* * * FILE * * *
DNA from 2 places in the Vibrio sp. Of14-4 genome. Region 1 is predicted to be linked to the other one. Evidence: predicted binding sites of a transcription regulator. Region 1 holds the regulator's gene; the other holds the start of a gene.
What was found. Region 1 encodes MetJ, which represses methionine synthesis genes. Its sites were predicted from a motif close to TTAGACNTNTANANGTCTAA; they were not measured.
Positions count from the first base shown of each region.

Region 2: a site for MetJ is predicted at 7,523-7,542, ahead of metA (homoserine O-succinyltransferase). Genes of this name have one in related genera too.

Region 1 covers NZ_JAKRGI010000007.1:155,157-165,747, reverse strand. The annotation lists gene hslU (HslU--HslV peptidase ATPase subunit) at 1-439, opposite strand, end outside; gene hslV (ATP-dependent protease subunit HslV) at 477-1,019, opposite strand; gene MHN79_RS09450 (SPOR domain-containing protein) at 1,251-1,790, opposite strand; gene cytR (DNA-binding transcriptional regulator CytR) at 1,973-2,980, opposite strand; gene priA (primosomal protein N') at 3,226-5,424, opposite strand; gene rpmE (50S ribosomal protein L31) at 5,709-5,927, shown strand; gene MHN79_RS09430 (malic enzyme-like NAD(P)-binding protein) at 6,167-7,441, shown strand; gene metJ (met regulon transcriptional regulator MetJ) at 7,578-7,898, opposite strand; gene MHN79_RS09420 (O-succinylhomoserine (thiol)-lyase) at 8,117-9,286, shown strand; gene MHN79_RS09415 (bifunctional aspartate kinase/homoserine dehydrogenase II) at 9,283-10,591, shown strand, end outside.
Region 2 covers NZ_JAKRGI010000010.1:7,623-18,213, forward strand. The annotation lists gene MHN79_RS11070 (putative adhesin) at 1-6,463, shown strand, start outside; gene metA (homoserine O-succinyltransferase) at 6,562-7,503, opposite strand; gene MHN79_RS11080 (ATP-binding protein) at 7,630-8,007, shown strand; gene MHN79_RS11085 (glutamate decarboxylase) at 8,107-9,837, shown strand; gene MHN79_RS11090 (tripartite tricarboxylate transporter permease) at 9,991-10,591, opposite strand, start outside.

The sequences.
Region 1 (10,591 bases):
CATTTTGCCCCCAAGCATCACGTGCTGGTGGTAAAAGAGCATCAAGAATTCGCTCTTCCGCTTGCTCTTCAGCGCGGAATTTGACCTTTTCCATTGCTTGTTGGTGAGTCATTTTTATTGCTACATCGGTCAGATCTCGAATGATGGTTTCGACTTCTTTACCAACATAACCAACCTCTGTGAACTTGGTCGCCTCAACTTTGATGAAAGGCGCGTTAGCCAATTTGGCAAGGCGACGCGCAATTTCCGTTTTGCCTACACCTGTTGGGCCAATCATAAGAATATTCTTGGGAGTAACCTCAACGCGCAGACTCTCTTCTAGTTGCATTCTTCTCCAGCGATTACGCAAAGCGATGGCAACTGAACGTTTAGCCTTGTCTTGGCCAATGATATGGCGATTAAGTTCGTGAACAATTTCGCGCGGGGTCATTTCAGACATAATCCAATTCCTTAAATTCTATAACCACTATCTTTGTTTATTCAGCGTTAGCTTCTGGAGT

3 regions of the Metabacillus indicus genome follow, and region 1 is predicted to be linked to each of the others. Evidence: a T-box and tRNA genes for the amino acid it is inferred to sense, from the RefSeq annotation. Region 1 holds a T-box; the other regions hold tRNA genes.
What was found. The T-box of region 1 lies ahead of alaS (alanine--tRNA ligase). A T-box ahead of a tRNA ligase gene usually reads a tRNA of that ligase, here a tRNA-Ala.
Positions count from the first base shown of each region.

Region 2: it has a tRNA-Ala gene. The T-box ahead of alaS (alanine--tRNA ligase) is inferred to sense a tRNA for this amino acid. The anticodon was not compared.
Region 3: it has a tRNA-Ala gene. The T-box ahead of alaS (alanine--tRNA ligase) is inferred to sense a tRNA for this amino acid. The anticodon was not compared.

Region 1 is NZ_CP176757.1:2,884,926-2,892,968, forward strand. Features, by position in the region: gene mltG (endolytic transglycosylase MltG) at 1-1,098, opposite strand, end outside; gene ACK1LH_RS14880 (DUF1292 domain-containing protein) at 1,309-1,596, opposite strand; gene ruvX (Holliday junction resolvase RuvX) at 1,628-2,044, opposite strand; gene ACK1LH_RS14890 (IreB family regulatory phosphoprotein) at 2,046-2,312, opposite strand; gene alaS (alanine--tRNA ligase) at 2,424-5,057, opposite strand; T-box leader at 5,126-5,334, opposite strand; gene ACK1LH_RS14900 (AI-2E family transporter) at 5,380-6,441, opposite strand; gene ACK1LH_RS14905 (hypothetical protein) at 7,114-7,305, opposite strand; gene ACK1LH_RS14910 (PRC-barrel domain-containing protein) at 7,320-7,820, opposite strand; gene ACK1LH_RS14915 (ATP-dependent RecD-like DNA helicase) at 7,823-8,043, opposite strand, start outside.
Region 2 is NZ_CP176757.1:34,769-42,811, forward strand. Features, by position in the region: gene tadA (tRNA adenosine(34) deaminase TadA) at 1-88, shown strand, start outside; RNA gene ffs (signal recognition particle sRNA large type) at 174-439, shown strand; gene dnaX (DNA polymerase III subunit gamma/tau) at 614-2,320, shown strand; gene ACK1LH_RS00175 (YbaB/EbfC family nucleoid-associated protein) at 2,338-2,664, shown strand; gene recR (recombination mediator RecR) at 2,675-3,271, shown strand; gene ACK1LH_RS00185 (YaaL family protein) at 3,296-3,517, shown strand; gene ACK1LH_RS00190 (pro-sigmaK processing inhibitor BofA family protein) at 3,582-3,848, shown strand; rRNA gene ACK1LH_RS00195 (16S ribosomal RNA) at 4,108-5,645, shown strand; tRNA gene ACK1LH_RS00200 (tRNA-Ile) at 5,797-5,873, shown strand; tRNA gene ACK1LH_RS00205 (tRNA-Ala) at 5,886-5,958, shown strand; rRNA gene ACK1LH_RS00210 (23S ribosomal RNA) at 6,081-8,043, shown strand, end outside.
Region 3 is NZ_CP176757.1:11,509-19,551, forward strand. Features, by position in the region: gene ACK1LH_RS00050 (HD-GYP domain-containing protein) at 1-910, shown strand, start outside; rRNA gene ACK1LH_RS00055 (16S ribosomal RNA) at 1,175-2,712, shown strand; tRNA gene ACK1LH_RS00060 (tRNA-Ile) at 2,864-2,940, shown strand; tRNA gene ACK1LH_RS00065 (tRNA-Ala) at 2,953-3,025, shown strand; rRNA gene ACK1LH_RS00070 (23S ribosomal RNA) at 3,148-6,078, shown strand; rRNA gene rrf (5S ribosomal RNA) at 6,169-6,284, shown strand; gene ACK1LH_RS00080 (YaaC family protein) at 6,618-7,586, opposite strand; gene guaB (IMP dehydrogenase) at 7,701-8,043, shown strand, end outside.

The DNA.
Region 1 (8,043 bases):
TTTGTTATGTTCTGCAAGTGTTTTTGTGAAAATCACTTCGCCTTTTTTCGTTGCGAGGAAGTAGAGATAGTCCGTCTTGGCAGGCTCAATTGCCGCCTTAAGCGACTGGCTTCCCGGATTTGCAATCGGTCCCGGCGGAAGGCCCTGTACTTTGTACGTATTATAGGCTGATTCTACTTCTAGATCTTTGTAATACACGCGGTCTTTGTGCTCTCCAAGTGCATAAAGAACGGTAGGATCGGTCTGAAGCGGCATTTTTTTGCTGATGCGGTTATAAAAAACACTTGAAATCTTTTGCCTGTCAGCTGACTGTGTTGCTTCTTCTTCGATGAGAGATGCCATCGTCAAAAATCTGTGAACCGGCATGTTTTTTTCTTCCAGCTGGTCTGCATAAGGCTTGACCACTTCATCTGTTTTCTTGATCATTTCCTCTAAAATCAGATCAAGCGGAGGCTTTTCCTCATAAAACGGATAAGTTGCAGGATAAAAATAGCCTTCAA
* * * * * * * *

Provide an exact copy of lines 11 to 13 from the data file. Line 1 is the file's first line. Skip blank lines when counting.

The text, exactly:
What was found. The T-box of region 1 lies ahead of alaS (alanine--tRNA ligase). A T-box ahead of a tRNA ligase gene usually reads a tRNA of that ligase, here a tRNA-Ala.
Positions count from the first base shown of each region.

Region 2: it has a tRNA-Ala gene. The T-box ahead of alaS (alanine--tRNA ligase) is inferred to sense a tRNA for this amino acid. The anticodon was not compared.